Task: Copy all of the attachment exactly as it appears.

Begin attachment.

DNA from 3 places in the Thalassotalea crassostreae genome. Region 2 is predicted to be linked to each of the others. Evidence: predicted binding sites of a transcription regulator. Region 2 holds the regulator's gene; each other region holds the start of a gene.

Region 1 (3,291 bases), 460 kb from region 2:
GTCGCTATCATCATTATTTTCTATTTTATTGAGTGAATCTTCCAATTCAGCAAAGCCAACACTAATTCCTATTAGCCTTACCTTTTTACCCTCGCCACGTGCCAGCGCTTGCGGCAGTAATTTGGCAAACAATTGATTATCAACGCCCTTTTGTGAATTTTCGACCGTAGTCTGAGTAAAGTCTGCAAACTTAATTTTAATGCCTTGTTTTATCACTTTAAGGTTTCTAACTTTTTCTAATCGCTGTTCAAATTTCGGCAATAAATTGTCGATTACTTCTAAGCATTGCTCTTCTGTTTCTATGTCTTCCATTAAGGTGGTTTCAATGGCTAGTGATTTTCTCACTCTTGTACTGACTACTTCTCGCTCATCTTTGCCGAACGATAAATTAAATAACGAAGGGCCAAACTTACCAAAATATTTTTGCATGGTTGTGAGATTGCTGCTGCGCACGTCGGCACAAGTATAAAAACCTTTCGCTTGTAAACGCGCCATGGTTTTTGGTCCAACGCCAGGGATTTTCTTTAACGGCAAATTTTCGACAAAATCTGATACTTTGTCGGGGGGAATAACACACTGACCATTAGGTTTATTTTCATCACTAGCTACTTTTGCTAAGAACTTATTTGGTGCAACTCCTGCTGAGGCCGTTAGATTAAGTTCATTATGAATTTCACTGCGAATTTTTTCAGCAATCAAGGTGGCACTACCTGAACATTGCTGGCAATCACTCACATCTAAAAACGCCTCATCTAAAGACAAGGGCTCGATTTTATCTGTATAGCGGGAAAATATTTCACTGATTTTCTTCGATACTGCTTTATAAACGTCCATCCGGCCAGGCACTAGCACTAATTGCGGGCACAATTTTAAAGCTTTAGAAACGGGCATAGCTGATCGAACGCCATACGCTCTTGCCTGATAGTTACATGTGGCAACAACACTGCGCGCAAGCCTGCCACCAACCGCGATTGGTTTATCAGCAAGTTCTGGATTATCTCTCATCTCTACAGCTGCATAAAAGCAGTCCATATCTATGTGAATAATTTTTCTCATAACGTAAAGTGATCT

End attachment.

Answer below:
DNA from 3 places in the Thalassotalea crassostreae genome. Region 2 is predicted to be linked to each of the others. Evidence: predicted binding sites of a transcription regulator. Region 2 holds the regulator's gene; each other region holds the start of a gene.

Region 1 (3,291 bases), 460 kb from region 2:
GTCGCTATCATCATTATTTTCTATTTTATTGAGTGAATCTTCCAATTCAGCAAAGCCAACACTAATTCCTATTAGCCTTACCTTTTTACCCTCGCCACGTGCCAGCGCTTGCGGCAGTAATTTGGCAAACAATTGATTATCAACGCCCTTTTGTGAATTTTCGACCGTAGTCTGAGTAAAGTCTGCAAACTTAATTTTAATGCCTTGTTTTATCACTTTAAGGTTTCTAACTTTTTCTAATCGCTGTTCAAATTTCGGCAATAAATTGTCGATTACTTCTAAGCATTGCTCTTCTGTTTCTATGTCTTCCATTAAGGTGGTTTCAATGGCTAGTGATTTTCTCACTCTTGTACTGACTACTTCTCGCTCATCTTTGCCGAACGATAAATTAAATAACGAAGGGCCAAACTTACCAAAATATTTTTGCATGGTTGTGAGATTGCTGCTGCGCACGTCGGCACAAGTATAAAAACCTTTCGCTTGTAAACGCGCCATGGTTTTTGGTCCAACGCCAGGGATTTTCTTTAACGGCAAATTTTCGACAAAATCTGATACTTTGTCGGGGGGAATAACACACTGACCATTAGGTTTATTTTCATCACTAGCTACTTTTGCTAAGAACTTATTTGGTGCAACTCCTGCTGAGGCCGTTAGATTAAGTTCATTATGAATTTCACTGCGAATTTTTTCAGCAATCAAGGTGGCACTACCTGAACATTGCTGGCAATCACTCACATCTAAAAACGCCTCATCTAAAGACAAGGGCTCGATTTTATCTGTATAGCGGGAAAATATTTCACTGATTTTCTTCGATACTGCTTTATAAACGTCCATCCGGCCAGGCACTAGCACTAATTGCGGGCACAATTTTAAAGCTTTAGAAACGGGCATAGCTGATCGAACGCCATACGCTCTTGCCTGATAGTTACATGTGGCAACAACACTGCGCGCAAGCCTGCCACCAACCGCGATTGGTTTATCAGCAAGTTCTGGATTATCTCTCATCTCTACAGCTGCATAAAAGCAGTCCATATCTATGTGAATAATTTTTCTCATAACGTAAAGTGATCT